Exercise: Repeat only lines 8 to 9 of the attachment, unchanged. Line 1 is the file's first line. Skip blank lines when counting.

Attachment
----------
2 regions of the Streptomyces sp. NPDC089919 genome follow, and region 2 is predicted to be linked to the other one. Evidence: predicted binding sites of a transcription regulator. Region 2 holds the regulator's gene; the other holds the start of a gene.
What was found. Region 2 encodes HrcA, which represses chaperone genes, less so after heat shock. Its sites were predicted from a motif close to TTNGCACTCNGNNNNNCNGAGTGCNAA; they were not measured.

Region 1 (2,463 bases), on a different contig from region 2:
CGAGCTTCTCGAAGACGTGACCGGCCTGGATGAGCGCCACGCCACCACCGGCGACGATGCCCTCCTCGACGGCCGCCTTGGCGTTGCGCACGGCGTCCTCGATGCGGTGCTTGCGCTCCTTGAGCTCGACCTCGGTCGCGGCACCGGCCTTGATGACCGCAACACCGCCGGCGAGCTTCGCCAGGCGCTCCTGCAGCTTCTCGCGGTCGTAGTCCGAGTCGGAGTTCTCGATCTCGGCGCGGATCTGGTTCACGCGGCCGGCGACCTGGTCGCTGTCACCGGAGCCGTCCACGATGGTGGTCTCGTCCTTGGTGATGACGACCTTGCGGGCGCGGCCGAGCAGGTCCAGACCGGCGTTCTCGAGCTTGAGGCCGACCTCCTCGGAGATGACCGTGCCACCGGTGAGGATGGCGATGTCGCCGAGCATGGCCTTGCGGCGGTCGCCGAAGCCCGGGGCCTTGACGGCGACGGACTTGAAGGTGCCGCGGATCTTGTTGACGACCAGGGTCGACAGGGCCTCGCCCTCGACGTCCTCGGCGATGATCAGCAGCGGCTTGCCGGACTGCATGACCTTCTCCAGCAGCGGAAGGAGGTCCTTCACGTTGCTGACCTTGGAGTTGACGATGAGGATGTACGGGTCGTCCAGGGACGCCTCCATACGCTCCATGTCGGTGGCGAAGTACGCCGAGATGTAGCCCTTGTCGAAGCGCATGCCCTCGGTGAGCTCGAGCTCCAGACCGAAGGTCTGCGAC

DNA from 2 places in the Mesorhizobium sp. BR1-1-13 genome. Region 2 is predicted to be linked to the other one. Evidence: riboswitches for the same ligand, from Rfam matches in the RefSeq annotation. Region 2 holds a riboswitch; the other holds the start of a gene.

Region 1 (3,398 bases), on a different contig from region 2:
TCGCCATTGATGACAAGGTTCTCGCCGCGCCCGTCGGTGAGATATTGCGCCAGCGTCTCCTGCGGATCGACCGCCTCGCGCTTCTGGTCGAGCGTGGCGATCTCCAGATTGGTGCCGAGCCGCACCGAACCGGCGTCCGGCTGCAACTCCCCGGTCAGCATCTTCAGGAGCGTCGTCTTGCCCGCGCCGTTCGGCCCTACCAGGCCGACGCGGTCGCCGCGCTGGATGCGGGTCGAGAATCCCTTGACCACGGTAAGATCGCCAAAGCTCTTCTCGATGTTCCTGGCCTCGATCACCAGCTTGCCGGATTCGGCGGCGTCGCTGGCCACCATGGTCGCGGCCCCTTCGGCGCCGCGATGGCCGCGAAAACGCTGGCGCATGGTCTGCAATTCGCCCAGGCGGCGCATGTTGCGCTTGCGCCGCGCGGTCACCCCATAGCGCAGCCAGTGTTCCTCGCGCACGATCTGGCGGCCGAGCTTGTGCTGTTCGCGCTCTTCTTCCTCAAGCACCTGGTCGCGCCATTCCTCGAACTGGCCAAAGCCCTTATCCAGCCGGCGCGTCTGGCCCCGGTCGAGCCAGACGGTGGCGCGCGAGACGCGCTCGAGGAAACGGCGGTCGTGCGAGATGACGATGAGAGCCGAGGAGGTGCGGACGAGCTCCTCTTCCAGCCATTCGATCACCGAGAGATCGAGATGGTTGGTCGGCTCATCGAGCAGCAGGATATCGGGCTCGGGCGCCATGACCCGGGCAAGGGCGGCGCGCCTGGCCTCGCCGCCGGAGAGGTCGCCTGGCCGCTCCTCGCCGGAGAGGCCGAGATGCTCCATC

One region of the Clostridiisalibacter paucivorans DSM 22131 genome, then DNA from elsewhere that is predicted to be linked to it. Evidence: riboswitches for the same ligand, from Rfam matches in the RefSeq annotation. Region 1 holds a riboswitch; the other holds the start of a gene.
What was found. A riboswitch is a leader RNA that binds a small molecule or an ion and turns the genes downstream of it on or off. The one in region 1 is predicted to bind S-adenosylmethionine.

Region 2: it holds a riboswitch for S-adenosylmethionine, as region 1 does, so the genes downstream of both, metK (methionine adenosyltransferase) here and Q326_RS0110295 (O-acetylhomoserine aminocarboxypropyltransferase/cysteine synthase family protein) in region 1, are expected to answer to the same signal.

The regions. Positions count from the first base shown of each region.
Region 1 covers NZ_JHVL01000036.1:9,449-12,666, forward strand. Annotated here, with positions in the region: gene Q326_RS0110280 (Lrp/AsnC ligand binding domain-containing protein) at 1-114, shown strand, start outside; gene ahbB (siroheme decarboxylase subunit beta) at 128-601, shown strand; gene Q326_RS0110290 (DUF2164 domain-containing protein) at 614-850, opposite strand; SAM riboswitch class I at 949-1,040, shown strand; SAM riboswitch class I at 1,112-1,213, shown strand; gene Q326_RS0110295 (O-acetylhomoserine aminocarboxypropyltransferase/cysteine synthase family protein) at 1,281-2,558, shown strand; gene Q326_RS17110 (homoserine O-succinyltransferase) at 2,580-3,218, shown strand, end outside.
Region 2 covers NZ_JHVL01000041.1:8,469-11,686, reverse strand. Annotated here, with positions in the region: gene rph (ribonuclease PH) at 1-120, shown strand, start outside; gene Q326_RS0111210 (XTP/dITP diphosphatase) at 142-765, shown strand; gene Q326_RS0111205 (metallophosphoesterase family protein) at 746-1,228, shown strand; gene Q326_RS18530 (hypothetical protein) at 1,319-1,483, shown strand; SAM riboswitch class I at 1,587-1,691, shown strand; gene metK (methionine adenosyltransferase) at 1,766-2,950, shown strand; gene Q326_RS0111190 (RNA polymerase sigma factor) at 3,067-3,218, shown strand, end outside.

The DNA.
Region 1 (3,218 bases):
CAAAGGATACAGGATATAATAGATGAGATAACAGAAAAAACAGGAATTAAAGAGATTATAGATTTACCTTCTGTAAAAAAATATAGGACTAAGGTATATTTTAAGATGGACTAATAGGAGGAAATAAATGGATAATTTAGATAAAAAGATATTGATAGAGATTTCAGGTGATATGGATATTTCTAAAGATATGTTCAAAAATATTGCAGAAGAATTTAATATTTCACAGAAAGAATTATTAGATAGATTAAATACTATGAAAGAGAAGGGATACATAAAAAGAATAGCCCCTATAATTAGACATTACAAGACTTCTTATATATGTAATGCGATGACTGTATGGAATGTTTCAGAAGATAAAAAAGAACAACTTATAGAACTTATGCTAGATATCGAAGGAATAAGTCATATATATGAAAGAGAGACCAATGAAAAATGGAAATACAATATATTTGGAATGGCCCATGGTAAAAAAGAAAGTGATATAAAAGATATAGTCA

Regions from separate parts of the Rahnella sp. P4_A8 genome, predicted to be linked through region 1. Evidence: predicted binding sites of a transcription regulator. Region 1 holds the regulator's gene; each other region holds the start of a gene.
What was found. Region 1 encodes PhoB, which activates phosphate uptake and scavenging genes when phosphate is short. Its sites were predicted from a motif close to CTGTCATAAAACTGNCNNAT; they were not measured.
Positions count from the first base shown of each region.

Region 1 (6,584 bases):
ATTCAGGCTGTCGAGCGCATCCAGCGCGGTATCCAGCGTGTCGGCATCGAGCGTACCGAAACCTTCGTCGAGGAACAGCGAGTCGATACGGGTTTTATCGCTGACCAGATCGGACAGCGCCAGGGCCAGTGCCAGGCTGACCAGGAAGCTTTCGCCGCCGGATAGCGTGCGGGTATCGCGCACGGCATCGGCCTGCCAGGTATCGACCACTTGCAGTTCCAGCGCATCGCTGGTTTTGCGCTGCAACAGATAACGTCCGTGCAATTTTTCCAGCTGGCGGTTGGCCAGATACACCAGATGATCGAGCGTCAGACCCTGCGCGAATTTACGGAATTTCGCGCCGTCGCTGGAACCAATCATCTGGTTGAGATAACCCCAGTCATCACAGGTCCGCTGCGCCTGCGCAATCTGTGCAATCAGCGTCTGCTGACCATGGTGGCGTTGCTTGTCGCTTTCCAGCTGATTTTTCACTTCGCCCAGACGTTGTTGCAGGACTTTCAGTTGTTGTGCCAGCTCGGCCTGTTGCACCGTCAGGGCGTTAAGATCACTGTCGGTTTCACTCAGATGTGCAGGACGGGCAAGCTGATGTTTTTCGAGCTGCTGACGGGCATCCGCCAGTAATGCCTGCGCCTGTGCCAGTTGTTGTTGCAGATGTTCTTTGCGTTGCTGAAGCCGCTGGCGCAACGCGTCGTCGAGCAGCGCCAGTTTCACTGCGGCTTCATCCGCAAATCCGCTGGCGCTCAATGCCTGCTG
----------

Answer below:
One region of the Clostridiisalibacter paucivorans DSM 22131 genome, then DNA from elsewhere that is predicted to be linked to it. Evidence: riboswitches for the same ligand, from Rfam matches in the RefSeq annotation. Region 1 holds a riboswitch; the other holds the start of a gene.
What was found. A riboswitch is a leader RNA that binds a small molecule or an ion and turns the genes downstream of it on or off. The one in region 1 is predicted to bind S-adenosylmethionine.